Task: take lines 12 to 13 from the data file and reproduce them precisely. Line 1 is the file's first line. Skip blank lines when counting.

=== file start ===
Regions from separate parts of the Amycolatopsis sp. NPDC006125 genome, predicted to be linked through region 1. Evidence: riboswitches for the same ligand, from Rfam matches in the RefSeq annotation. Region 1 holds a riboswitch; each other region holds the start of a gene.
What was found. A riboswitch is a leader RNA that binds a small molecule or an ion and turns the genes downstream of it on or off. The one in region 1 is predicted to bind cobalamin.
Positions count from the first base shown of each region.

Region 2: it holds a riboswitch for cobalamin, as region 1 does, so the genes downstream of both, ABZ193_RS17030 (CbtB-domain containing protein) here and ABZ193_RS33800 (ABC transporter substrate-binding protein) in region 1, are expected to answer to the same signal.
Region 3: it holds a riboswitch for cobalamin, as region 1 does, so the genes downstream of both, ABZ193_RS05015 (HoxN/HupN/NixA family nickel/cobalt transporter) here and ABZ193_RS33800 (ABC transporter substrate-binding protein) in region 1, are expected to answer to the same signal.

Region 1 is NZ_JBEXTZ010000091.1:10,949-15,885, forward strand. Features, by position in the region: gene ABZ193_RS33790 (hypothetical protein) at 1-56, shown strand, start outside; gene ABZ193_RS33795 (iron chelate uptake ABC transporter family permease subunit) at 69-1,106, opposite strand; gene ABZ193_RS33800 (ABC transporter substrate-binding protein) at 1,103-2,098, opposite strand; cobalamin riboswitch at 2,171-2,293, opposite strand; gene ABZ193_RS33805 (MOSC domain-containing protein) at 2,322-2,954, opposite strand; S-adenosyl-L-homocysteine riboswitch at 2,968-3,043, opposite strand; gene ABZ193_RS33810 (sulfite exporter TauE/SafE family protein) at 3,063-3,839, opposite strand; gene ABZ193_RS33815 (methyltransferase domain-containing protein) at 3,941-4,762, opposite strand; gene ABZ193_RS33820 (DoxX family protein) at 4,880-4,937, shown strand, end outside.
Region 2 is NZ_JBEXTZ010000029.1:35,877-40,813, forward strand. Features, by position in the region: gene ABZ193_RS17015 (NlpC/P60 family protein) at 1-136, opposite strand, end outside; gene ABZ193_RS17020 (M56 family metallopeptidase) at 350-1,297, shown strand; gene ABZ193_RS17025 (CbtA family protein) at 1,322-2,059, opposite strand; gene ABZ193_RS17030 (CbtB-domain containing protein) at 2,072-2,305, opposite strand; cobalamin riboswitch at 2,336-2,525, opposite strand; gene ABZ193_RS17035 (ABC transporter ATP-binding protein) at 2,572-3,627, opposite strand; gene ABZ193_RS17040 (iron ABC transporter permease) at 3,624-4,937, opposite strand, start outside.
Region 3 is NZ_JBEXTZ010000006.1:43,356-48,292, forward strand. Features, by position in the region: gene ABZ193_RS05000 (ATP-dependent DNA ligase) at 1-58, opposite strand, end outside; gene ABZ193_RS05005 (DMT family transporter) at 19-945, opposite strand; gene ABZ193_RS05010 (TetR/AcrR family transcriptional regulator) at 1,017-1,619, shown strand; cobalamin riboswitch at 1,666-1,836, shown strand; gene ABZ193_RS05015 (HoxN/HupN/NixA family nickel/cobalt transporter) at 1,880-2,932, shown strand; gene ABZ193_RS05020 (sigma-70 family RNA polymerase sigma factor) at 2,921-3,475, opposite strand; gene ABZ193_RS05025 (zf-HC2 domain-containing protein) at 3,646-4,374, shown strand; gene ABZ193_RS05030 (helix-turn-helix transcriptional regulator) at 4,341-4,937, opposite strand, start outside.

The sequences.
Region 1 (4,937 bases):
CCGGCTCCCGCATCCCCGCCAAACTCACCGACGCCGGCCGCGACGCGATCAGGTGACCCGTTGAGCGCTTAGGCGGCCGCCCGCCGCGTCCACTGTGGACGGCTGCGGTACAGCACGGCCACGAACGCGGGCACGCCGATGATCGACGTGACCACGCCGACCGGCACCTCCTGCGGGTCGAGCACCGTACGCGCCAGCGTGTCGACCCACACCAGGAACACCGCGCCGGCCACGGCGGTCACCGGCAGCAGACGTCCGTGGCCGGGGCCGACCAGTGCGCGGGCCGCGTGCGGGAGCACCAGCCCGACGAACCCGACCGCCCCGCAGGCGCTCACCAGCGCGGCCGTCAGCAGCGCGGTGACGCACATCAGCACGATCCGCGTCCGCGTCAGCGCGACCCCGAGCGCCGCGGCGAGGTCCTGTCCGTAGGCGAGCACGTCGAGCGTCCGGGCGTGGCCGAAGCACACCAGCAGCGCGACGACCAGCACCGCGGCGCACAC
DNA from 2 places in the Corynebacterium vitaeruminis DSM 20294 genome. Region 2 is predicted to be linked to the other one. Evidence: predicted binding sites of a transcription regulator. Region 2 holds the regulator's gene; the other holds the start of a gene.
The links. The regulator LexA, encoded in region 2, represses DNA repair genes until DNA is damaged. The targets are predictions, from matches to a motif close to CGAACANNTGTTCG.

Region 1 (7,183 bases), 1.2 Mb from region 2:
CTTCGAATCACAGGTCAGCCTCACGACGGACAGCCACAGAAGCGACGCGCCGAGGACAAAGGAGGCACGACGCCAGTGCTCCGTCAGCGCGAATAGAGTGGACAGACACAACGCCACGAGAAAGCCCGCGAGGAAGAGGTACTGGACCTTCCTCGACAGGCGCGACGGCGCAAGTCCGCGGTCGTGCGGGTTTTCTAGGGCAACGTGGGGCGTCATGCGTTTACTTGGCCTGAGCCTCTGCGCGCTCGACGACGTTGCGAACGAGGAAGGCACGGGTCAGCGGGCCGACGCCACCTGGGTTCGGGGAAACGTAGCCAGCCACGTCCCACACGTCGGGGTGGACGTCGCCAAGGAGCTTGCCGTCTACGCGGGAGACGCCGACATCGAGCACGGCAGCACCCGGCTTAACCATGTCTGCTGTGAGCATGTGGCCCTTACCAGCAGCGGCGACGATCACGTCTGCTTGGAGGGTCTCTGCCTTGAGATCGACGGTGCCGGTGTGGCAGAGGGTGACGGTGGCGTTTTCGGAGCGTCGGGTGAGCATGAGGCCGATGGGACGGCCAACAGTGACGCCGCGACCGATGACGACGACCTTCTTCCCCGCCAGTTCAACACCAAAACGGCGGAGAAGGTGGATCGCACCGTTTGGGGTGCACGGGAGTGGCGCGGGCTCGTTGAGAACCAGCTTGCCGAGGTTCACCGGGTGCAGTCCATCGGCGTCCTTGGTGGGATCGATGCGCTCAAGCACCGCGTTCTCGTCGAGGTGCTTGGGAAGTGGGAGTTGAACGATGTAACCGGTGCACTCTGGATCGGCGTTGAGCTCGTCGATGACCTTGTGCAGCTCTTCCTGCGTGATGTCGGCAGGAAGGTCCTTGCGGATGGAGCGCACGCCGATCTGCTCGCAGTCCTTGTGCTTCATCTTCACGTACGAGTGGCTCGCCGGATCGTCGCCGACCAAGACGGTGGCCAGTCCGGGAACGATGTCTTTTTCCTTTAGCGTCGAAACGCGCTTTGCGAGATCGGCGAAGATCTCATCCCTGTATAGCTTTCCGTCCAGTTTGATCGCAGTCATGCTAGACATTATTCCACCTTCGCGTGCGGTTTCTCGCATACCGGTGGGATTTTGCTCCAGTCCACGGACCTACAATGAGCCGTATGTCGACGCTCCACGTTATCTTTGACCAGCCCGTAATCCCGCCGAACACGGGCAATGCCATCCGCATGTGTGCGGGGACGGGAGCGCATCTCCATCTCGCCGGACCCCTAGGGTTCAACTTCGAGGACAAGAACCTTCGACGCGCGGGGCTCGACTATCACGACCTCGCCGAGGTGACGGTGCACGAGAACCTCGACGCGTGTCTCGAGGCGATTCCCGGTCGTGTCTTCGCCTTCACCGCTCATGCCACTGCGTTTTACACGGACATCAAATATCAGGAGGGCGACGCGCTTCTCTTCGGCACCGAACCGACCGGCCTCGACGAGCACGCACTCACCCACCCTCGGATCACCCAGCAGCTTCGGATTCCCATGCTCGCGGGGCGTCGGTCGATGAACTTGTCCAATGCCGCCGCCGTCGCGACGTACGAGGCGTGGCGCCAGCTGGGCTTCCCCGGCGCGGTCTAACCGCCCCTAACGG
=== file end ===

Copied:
DNA from 2 places in the Corynebacterium vitaeruminis DSM 20294 genome. Region 2 is predicted to be linked to the other one. Evidence: predicted binding sites of a transcription regulator. Region 2 holds the regulator's gene; the other holds the start of a gene.
The links. The regulator LexA, encoded in region 2, represses DNA repair genes until DNA is damaged. The targets are predictions, from matches to a motif close to CGAACANNTGTTCG.